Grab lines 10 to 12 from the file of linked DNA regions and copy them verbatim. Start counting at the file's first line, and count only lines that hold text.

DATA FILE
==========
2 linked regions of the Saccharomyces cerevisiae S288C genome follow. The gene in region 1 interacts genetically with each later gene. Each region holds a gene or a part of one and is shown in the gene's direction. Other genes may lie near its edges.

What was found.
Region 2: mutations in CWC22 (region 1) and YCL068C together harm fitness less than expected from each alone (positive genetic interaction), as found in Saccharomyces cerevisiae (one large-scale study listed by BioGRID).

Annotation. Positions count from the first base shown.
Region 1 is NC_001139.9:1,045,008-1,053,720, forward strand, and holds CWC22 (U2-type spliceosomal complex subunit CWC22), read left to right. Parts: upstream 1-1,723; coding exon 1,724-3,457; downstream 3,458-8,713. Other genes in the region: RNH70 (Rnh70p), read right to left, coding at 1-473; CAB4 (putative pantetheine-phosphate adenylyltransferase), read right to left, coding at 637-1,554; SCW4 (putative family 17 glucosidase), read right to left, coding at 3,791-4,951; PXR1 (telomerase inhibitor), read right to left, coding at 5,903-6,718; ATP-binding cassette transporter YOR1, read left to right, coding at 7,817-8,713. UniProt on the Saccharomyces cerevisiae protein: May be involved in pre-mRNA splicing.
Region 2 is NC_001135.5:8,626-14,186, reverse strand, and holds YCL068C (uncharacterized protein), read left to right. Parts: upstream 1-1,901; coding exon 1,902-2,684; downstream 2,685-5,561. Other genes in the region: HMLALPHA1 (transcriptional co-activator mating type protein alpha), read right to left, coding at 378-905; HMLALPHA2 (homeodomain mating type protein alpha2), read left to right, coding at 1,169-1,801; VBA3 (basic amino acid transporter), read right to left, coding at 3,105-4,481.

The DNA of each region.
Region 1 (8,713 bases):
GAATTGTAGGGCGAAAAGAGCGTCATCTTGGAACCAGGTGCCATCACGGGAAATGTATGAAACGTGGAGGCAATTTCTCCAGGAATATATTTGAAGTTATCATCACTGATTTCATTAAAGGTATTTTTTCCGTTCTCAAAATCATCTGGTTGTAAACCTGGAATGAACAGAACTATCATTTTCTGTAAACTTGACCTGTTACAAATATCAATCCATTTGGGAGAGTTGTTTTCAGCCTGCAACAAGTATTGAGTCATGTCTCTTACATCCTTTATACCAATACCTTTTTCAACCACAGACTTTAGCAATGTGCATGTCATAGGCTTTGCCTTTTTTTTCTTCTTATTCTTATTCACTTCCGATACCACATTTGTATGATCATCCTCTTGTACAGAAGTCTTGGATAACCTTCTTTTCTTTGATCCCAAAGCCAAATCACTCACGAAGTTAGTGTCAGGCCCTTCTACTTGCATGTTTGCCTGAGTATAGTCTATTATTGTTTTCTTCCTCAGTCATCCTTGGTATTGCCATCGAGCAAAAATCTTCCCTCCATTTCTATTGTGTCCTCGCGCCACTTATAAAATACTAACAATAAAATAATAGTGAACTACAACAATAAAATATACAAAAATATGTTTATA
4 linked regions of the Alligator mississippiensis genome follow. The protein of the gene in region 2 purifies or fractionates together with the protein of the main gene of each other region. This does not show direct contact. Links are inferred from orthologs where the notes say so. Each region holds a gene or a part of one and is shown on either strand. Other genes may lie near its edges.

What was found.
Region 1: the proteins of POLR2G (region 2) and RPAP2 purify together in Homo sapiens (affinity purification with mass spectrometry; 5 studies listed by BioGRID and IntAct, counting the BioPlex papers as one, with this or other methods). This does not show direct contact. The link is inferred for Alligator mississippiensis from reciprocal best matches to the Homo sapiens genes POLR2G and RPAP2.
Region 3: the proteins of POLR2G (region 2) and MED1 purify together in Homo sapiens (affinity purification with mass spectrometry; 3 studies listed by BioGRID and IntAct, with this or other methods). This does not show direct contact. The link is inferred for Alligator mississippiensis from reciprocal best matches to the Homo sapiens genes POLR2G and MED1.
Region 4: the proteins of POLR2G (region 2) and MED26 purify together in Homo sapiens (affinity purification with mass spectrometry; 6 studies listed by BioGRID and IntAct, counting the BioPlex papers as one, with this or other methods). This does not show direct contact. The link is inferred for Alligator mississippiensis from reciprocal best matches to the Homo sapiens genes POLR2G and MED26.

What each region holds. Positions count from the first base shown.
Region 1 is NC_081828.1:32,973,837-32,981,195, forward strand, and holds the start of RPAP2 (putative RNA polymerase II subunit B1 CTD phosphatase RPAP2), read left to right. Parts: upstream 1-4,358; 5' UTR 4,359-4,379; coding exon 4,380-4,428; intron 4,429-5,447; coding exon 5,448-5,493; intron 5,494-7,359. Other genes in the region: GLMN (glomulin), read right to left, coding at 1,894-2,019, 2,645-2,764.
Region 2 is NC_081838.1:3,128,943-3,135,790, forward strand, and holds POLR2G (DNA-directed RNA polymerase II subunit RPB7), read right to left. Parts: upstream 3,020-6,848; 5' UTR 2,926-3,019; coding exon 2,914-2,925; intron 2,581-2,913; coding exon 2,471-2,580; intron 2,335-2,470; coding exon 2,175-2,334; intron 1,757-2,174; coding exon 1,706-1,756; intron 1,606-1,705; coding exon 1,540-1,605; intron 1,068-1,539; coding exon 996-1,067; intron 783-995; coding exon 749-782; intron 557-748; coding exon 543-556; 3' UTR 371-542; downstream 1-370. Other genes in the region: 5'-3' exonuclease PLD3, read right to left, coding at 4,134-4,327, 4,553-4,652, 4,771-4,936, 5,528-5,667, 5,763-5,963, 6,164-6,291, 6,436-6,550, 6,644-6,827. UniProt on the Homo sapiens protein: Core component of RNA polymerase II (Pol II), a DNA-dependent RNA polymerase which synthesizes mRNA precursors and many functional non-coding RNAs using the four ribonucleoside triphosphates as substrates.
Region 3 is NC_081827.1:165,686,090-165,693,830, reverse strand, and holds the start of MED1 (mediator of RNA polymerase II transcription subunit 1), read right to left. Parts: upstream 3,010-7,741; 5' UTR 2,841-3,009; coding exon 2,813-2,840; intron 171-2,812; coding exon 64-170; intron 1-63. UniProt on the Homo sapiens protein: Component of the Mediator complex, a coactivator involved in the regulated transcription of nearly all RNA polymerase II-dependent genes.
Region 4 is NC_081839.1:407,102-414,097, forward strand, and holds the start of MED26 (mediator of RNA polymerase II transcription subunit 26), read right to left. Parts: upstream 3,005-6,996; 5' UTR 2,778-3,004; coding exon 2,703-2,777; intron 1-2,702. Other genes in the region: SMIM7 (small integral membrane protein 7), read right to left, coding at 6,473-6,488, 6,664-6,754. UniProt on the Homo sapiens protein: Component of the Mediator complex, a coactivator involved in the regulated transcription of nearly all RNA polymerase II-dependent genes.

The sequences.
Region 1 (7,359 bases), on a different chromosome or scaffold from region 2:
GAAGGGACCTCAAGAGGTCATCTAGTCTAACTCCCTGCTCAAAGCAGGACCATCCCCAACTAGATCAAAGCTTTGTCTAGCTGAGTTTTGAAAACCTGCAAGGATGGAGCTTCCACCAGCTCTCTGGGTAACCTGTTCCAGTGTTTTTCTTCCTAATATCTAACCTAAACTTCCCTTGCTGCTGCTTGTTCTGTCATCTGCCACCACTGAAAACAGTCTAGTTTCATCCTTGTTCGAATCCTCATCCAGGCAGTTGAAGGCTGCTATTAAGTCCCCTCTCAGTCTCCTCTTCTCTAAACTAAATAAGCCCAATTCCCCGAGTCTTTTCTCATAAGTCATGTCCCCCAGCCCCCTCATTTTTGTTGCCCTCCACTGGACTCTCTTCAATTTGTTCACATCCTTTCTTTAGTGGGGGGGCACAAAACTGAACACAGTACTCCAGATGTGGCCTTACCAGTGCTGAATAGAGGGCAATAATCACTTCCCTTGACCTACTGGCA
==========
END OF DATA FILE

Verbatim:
4 linked regions of the Alligator mississippiensis genome follow. The protein of the gene in region 2 purifies or fractionates together with the protein of the main gene of each other region. This does not show direct contact. Links are inferred from orthologs where the notes say so. Each region holds a gene or a part of one and is shown on either strand. Other genes may lie near its edges.

What was found.
Region 1: the proteins of POLR2G (region 2) and RPAP2 purify together in Homo sapiens (affinity purification with mass spectrometry; 5 studies listed by BioGRID and IntAct, counting the BioPlex papers as one, with this or other methods). This does not show direct contact. The link is inferred for Alligator mississippiensis from reciprocal best matches to the Homo sapiens genes POLR2G and RPAP2.